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June 15, 2023 39 mins

Hear ye, hear ye! In this episode, we travel all the way back to the 17th and 18th centuries to examine the Enlightenment-era roots of reading instruction as we know it. We will introduce several major players in the early days of literacy education, and examine the ways in which their actions have influenced today’s conversations surrounding literacy. Plus, hear from Natalie Wexler (Twitter: @natwexler), author of The Knowledge Gap, and Kate Will of the Iowa Reading Research Center.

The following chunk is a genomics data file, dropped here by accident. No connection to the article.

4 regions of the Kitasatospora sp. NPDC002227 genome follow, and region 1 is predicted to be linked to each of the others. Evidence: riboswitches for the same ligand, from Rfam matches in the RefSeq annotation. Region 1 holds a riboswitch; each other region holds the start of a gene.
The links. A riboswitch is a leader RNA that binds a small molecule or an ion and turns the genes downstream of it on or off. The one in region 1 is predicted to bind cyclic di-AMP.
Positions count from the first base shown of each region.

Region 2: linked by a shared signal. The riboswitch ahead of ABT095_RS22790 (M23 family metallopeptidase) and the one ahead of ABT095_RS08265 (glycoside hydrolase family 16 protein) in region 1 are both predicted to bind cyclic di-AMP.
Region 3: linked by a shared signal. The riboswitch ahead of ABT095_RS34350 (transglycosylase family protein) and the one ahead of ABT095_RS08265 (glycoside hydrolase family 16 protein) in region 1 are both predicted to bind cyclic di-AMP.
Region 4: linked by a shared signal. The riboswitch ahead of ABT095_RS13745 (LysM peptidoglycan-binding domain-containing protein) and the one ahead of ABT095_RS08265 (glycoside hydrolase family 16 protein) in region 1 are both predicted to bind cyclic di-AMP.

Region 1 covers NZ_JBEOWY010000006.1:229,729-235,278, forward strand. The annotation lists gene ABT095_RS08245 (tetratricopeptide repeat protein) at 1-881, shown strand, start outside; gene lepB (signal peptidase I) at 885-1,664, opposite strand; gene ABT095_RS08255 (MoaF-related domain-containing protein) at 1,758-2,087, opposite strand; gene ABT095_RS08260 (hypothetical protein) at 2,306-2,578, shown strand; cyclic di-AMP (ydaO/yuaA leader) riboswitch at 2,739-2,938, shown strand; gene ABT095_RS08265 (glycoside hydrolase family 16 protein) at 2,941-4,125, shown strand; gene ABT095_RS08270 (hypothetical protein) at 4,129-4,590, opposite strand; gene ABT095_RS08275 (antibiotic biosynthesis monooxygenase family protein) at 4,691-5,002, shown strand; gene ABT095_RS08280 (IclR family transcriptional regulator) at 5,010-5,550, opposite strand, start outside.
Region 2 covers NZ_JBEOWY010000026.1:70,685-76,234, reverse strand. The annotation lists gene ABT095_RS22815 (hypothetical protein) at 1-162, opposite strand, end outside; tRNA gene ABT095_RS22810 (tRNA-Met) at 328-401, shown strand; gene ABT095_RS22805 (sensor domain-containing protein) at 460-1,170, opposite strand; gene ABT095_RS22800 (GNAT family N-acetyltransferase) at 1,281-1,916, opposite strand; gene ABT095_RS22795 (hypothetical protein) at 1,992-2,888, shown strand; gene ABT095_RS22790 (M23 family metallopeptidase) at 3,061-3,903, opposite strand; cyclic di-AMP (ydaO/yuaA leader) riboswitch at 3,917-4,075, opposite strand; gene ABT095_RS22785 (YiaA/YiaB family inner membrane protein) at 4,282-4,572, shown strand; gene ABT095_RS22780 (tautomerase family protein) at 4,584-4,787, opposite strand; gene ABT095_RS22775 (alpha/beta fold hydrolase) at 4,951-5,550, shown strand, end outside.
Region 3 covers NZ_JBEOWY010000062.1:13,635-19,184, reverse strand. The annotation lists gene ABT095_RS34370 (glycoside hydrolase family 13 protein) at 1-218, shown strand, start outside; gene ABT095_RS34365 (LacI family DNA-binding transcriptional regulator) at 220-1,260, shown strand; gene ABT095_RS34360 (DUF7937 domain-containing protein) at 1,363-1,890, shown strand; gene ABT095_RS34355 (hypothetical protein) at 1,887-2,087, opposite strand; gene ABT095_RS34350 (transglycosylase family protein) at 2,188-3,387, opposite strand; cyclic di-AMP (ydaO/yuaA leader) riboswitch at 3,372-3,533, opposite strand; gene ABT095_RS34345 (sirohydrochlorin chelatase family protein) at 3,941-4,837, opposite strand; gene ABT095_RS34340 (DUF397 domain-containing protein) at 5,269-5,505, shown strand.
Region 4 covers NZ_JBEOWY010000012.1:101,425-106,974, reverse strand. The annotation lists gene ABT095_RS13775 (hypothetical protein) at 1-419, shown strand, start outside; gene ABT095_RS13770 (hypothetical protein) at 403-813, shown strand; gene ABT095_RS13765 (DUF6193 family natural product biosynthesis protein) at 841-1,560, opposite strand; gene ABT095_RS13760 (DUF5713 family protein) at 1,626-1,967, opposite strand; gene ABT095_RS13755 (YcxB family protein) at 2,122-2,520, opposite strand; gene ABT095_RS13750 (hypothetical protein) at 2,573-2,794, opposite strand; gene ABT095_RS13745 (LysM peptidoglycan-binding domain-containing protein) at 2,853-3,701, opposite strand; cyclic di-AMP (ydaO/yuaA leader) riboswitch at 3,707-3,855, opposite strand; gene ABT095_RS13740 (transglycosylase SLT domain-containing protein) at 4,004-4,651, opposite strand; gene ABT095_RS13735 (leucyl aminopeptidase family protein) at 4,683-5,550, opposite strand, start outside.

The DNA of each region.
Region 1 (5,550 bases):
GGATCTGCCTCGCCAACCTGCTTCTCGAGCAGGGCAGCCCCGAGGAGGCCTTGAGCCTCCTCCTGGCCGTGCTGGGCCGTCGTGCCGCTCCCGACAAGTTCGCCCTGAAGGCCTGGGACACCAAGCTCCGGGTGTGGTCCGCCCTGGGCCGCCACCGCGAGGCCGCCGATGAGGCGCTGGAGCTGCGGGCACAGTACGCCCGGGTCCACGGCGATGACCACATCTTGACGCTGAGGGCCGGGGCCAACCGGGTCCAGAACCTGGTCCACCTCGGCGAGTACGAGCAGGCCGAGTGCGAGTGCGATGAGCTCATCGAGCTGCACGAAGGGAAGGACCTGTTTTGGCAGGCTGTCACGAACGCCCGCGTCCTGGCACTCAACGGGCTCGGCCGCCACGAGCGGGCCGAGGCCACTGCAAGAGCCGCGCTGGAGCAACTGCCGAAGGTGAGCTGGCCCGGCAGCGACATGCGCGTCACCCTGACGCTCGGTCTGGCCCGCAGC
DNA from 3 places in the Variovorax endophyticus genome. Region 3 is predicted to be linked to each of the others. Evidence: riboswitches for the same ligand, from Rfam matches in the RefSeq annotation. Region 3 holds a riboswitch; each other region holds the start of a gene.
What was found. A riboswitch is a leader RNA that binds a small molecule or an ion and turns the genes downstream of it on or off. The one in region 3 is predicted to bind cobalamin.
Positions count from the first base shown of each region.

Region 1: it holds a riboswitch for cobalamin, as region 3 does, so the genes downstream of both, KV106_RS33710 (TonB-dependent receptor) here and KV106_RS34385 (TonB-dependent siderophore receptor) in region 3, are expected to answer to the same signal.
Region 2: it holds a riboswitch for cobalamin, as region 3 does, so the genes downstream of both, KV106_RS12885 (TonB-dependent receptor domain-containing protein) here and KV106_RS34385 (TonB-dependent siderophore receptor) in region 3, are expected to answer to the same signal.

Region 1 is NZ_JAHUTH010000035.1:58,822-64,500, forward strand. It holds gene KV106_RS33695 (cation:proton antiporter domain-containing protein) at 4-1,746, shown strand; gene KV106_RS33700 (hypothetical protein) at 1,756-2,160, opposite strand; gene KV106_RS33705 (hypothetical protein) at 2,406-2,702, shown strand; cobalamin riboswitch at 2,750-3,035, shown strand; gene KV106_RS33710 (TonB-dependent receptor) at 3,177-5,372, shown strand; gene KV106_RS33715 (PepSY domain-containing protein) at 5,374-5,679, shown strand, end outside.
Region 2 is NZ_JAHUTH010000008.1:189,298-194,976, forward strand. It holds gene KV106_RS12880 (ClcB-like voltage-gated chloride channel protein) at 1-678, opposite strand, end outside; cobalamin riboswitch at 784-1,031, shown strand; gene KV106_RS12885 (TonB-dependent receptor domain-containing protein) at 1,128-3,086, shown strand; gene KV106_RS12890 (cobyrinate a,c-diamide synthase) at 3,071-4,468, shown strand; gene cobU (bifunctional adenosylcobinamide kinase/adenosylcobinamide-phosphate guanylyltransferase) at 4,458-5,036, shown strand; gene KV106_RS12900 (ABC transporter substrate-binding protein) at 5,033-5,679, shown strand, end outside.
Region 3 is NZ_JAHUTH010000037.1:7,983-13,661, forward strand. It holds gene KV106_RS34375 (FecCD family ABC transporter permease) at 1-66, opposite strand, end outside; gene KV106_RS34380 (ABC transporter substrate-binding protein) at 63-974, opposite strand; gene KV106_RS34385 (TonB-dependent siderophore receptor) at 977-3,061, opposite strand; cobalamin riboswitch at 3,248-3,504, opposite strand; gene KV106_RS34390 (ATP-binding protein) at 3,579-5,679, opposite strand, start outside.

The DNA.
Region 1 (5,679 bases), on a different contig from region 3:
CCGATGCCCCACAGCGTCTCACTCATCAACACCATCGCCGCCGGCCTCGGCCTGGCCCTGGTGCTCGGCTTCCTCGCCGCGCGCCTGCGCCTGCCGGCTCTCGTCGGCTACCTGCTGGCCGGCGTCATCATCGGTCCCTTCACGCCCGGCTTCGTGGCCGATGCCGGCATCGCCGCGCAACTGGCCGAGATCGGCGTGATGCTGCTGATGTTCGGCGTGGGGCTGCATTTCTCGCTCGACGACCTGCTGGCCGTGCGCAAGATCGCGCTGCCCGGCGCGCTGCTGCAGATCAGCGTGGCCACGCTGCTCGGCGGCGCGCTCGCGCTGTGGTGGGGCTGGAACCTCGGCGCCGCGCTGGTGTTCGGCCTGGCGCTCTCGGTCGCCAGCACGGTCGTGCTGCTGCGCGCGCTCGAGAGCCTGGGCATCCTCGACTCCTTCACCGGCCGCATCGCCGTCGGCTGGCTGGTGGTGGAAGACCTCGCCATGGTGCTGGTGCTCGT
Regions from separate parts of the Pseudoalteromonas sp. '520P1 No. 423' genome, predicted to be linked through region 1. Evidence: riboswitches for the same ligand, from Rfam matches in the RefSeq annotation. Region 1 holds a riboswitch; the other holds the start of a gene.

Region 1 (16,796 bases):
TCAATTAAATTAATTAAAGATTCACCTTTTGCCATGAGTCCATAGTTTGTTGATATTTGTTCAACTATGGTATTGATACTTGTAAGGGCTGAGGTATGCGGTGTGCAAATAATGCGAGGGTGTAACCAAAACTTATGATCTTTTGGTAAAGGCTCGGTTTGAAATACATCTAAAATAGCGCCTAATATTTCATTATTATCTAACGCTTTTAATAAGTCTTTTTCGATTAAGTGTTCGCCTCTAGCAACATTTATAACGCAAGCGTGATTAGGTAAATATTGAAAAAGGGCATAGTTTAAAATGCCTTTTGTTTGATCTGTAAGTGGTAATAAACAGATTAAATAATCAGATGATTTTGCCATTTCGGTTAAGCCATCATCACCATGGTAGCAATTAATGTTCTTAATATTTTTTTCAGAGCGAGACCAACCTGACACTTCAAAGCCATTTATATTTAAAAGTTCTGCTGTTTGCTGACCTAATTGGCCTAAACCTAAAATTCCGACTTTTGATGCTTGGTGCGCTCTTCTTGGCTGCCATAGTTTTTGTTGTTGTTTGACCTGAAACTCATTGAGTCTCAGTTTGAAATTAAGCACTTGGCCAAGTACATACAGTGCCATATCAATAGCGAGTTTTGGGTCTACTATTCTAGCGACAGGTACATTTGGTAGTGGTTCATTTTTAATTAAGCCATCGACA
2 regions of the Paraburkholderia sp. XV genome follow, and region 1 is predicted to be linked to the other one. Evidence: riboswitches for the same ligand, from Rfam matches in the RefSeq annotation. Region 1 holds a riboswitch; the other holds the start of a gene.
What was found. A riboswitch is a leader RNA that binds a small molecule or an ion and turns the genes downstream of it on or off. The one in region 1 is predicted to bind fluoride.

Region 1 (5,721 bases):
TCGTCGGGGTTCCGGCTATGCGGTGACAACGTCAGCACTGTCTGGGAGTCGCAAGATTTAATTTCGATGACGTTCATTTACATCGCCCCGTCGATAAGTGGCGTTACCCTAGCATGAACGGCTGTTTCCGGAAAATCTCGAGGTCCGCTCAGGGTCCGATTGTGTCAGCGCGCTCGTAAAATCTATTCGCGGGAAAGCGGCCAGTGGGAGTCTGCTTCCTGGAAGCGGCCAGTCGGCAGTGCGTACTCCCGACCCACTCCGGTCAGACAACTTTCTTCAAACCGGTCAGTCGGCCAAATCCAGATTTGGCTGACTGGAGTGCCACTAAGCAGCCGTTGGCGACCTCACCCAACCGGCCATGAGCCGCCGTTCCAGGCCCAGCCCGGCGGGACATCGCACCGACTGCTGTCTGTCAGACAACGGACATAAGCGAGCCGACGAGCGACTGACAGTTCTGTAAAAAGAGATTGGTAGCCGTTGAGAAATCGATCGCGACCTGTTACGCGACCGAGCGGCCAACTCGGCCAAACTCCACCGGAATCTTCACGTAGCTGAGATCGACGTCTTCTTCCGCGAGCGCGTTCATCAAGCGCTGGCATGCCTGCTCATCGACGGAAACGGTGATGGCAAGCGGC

Learn More:

In addition to the philosophical and pedagogical changes discussed in this episode, the concept of literacy education was also a subject of political discourse during these years. These resources provide more information on this angle of American literacy learning not covered in the episode and are excellent starting points to learn more.


Confronting Anti-Black Racism: Education, Harvard Library

library.harvard.edu/confronting-anti-black-racism/education 

How literacy became a powerful weapon in the fight to end slavery, Colette Colman, HISTORY

www.history.com/news/nat-turner-rebellion-literacy-slavery


Episode transcript and sources

irrc.education.uiowa.edu/transcript-and-sources-novel-idea-episode-2

A Novel Idea website:

irrc.education.uiowa.edu/resources/novel-idea-podcast

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